NY Post – The greatest woman-beats-man match in sports history could have been an elaborate, mob-set fraud, according to jaw-dropping ESPN report. Retired tennis champ Bobby Riggs lost to Billie Jean King on Sept. 20, 1973, in a remarkably hyped event that’s still revered in the annals of the women’s liberation movement. Artfully playing the brash male chauvinist pig, the 55-year-old Riggs lost in three straight sets to the world’s No. 2 female player of the time, King. Four months earlier, Riggs had easily dispatched then-No. 1 Margaret Court, making the King victory all the more stunning to 30,472 fans at the Houston Astrodome and millions more watching on TV. A country club co-worker of Riggs believes the tennis champ threw that match under mob pressure. Hal Shaw, fixing golf clubs after midnight 40 years ago at the Palma Ceia Golf and Country Club in Tampa, Fla., said Riggs was visited by an infamous group of organized crime figures. Shaw insists he saw mob attorney Frank Ragano, Florida mob boss Santo Trafficante Jr. and New Orleans crime boss Carlos Marcello enter the club for a meeting with the tennis pro, according to the report. Ragano told the men that Riggs was going to “set up two matches … against the two best women players in the world,” Shaw told ESPN’s “Outside the Lines.” “He mentioned Margaret Court — and it's easy for me to remember that because one of my aunt's names was Margaret so that, you know, wasn't hard to remember — and the second lady was Billie Jean King,” the 79-year-old Shaw told “OTL.” “Mr. Ragano was emphatic … Riggs had assured him that the fix would be in — he would beat Margaret Court and then he would go in the tank” against King, but Riggs pledged he'd 'make it appear that it was on the up and up.'” But, Riggs' best friend, Lornie Kuhle, said he'll go to the grave insisting his pal didn't throw the match. Bookies would have noticed any huge money going on King, he argued. “It [a fix to rip off bookies] just makes no sense,” said Kuhle, founder and owner of the Bobby Riggs Tennis Center & Museum in California. Riggs was an overwhelming pick in Las Vegas and bookies could barely entice any action on King, despite long odds. “King money is scarce,” famed handicapper Jimmy the Greek said at the time. “King money is scarce. It's hard to find a bet on the girl.”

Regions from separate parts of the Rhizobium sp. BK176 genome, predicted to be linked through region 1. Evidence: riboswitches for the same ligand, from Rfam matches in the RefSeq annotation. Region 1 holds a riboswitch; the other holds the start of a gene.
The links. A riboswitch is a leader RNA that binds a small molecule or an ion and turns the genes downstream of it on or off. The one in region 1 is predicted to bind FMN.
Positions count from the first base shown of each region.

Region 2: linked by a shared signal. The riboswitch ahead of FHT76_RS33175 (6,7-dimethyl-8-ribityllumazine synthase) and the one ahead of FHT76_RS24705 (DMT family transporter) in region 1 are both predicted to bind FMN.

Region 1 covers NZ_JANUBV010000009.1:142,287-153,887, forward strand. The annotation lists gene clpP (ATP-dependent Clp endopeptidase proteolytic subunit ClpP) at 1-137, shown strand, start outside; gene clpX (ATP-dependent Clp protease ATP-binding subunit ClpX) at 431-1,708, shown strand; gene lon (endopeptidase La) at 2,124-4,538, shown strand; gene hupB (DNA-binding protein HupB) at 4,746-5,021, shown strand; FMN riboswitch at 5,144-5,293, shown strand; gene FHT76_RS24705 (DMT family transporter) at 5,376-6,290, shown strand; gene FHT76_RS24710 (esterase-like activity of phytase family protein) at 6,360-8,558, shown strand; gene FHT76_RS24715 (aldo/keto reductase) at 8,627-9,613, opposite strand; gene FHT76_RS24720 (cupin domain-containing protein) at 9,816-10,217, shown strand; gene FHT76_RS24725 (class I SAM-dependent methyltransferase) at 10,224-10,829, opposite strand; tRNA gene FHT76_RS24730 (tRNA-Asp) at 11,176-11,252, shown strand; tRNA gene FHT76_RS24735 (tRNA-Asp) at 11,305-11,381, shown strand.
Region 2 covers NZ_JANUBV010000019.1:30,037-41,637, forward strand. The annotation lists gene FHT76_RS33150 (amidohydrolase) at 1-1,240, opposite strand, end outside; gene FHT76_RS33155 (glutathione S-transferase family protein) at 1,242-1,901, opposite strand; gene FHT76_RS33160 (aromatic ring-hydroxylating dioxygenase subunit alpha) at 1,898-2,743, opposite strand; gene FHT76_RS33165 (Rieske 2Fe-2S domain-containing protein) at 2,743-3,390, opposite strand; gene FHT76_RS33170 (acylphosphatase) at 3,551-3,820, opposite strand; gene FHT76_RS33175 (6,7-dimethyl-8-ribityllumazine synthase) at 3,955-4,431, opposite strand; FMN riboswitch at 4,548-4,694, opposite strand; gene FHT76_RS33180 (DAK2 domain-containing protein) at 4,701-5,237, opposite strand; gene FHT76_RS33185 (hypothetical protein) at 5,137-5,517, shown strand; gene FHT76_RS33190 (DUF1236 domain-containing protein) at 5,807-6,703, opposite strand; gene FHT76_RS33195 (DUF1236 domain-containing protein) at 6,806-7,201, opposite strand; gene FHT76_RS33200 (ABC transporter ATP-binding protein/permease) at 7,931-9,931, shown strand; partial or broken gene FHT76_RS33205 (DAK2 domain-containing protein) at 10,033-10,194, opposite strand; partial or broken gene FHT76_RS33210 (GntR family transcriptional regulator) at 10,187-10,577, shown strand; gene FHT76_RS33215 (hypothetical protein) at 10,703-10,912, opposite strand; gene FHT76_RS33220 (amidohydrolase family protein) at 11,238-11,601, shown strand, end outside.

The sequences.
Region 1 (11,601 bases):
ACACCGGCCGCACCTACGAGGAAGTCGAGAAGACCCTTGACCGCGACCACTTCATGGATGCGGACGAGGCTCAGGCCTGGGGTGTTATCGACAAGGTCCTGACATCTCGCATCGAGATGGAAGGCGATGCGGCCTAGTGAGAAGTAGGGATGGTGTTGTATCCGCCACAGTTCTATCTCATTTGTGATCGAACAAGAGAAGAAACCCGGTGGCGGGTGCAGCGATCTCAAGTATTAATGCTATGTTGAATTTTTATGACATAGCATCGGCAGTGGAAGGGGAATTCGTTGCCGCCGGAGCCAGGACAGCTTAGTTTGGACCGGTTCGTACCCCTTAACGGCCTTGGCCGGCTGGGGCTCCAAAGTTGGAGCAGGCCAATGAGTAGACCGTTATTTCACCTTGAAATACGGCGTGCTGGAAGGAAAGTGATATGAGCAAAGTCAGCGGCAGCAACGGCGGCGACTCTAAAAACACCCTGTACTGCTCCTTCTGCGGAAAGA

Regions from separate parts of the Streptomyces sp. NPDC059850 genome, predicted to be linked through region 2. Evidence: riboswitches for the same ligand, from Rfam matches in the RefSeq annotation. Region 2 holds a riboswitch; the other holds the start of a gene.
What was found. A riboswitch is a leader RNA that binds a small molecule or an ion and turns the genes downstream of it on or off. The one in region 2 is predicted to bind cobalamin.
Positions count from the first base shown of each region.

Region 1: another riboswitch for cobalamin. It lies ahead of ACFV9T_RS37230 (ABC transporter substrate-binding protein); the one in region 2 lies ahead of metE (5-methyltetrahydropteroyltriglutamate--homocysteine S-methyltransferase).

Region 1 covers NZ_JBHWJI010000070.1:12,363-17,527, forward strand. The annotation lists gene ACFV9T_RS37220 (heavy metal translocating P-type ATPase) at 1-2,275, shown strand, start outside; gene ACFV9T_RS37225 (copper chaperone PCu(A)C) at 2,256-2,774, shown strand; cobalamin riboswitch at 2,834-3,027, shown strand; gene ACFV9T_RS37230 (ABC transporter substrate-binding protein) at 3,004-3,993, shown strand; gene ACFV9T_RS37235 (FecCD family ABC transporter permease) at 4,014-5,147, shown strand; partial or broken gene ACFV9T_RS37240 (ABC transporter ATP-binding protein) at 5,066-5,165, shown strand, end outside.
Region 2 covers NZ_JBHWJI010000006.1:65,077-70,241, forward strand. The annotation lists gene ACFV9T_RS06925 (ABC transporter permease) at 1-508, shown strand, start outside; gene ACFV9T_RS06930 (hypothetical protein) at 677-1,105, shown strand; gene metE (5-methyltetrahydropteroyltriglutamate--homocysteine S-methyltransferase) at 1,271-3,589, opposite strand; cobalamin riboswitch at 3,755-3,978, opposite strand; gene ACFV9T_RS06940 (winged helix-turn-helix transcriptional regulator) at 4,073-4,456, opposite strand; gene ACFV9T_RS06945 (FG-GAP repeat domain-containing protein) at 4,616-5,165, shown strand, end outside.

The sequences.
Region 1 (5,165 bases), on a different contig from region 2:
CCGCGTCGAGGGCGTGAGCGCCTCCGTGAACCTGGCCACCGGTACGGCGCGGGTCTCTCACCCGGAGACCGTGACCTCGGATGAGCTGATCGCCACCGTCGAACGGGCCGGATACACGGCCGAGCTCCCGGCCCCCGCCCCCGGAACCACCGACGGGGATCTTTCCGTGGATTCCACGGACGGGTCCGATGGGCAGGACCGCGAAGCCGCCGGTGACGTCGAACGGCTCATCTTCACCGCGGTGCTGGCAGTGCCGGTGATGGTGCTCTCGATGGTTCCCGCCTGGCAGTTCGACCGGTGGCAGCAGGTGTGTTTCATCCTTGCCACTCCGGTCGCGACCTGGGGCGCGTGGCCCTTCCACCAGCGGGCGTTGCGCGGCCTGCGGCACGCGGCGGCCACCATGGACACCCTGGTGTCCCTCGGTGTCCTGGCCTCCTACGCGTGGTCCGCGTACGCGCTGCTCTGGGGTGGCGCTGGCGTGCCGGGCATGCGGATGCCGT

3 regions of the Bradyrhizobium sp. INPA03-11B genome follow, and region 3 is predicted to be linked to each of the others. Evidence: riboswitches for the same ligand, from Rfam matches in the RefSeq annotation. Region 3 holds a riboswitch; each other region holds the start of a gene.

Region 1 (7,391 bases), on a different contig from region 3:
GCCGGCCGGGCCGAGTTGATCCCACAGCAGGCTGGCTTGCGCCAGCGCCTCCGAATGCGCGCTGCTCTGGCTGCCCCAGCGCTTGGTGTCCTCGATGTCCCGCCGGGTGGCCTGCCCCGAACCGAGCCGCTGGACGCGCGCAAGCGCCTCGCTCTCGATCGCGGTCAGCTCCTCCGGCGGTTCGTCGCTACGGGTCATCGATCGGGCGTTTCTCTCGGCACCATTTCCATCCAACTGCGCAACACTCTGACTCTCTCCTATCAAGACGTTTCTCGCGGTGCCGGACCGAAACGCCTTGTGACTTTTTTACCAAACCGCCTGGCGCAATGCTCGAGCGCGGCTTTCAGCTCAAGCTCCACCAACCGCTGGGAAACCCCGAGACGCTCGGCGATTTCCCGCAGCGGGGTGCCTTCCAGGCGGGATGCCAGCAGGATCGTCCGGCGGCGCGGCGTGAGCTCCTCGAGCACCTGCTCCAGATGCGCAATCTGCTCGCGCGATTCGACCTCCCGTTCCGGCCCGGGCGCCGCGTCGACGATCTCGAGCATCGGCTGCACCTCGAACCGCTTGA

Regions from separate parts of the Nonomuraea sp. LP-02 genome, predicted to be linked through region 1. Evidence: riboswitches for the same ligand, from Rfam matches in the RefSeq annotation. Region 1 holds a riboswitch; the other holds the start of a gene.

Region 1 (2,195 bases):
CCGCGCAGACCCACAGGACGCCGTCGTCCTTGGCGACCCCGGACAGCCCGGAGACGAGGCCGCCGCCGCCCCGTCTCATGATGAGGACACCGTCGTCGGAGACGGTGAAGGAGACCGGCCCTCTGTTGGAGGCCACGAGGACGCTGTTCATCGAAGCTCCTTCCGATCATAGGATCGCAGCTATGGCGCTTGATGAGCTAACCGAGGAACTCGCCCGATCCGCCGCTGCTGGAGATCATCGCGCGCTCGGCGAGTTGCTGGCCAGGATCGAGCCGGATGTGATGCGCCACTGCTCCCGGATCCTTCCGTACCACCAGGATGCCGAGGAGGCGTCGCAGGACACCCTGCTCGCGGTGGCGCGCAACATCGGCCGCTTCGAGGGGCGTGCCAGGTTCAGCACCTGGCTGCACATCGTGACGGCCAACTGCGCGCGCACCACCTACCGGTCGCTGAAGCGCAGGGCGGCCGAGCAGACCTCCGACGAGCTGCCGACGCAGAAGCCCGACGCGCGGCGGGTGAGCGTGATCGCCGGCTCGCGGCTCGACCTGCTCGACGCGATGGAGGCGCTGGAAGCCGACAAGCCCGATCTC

Well I hope that son of a bitch Bobby Riggs is happy with himself. I hope his mob money was worth it. Because every fucking WNBA highlight that takes up time on Sportscenter started with him. Every single Nine for IX documentary ESPN tries to shove down our throats was because of that match. Every second you waste debating “Who would win – the UConn Womens Team or the worst Mens team?” was because some broad beat some asshole on the tennis court.
Some things are more important than money, man. Fuck, somethings are more important than your knee caps. And keeping the Pandoras Box of women's sports closed is one of them. I don't care how much money they offered you or how much they threatened you, throwing that match was the most irresponsible thing any male athlete has ever done. You gave an inch and these broads took a fucking mile. Who knows, man – maybe chicks would have just given up on sports all together if you massacred the number 1 and number 2 tennis chicks back to back. Maybe they would have finally realized they were wasting their time. Maybe chicks were on the verge of just being like “Fuck it, lets just blow dudes the rest of our lives since thats what we're good at” and your little Billie Jean King stunt inspired them to keep playing. Butterfly effect, dude. Butterfly effect.
PS – No wonder the mob is dead now. They started worry about shit like exhibition co-ed tennis matches.